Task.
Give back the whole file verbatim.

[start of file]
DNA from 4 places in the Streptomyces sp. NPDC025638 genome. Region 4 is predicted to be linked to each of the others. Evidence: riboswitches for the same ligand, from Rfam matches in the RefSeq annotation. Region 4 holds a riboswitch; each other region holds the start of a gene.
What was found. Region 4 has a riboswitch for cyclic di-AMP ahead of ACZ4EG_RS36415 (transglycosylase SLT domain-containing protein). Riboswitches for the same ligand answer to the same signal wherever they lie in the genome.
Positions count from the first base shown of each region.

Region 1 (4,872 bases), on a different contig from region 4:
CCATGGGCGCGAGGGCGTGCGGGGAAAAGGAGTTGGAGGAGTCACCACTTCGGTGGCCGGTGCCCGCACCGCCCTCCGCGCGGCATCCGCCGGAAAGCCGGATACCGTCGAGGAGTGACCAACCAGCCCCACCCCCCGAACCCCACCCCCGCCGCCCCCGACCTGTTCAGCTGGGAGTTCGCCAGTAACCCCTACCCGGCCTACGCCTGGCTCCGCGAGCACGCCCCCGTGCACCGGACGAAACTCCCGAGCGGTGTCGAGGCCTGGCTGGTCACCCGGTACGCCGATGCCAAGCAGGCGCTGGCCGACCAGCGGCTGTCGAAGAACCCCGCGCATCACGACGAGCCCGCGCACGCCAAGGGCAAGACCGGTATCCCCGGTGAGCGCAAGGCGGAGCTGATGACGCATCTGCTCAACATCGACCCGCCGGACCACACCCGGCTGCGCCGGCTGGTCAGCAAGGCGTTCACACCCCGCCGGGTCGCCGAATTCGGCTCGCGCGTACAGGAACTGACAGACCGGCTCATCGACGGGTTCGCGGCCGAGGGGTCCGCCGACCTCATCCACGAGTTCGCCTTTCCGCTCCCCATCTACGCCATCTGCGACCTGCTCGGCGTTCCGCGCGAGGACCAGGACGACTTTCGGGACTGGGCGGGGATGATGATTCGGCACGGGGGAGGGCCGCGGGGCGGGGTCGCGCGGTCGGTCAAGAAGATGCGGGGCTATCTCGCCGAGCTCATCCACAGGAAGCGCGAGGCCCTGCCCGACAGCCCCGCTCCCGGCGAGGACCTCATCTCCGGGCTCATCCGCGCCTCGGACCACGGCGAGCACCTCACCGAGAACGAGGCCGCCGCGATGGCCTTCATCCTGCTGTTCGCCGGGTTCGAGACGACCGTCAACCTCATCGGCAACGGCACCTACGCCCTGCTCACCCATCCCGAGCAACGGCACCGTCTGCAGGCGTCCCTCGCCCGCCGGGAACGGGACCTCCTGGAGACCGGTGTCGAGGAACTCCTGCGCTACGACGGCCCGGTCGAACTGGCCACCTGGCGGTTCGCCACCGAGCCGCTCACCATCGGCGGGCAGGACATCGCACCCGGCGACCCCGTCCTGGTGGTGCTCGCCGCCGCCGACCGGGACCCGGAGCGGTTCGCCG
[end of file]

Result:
DNA from 4 places in the Streptomyces sp. NPDC025638 genome. Region 4 is predicted to be linked to each of the others. Evidence: riboswitches for the same ligand, from Rfam matches in the RefSeq annotation. Region 4 holds a riboswitch; each other region holds the start of a gene.
What was found. Region 4 has a riboswitch for cyclic di-AMP ahead of ACZ4EG_RS36415 (transglycosylase SLT domain-containing protein). Riboswitches for the same ligand answer to the same signal wherever they lie in the genome.
Positions count from the first base shown of each region.

Region 1 (4,872 bases), on a different contig from region 4:
CCATGGGCGCGAGGGCGTGCGGGGAAAAGGAGTTGGAGGAGTCACCACTTCGGTGGCCGGTGCCCGCACCGCCCTCCGCGCGGCATCCGCCGGAAAGCCGGATACCGTCGAGGAGTGACCAACCAGCCCCACCCCCCGAACCCCACCCCCGCCGCCCCCGACCTGTTCAGCTGGGAGTTCGCCAGTAACCCCTACCCGGCCTACGCCTGGCTCCGCGAGCACGCCCCCGTGCACCGGACGAAACTCCCGAGCGGTGTCGAGGCCTGGCTGGTCACCCGGTACGCCGATGCCAAGCAGGCGCTGGCCGACCAGCGGCTGTCGAAGAACCCCGCGCATCACGACGAGCCCGCGCACGCCAAGGGCAAGACCGGTATCCCCGGTGAGCGCAAGGCGGAGCTGATGACGCATCTGCTCAACATCGACCCGCCGGACCACACCCGGCTGCGCCGGCTGGTCAGCAAGGCGTTCACACCCCGCCGGGTCGCCGAATTCGGCTCGCGCGTACAGGAACTGACAGACCGGCTCATCGACGGGTTCGCGGCCGAGGGGTCCGCCGACCTCATCCACGAGTTCGCCTTTCCGCTCCCCATCTACGCCATCTGCGACCTGCTCGGCGTTCCGCGCGAGGACCAGGACGACTTTCGGGACTGGGCGGGGATGATGATTCGGCACGGGGGAGGGCCGCGGGGCGGGGTCGCGCGGTCGGTCAAGAAGATGCGGGGCTATCTCGCCGAGCTCATCCACAGGAAGCGCGAGGCCCTGCCCGACAGCCCCGCTCCCGGCGAGGACCTCATCTCCGGGCTCATCCGCGCCTCGGACCACGGCGAGCACCTCACCGAGAACGAGGCCGCCGCGATGGCCTTCATCCTGCTGTTCGCCGGGTTCGAGACGACCGTCAACCTCATCGGCAACGGCACCTACGCCCTGCTCACCCATCCCGAGCAACGGCACCGTCTGCAGGCGTCCCTCGCCCGCCGGGAACGGGACCTCCTGGAGACCGGTGTCGAGGAACTCCTGCGCTACGACGGCCCGGTCGAACTGGCCACCTGGCGGTTCGCCACCGAGCCGCTCACCATCGGCGGGCAGGACATCGCACCCGGCGACCCCGTCCTGGTGGTGCTCGCCGCCGCCGACCGGGACCCGGAGCGGTTCGCCG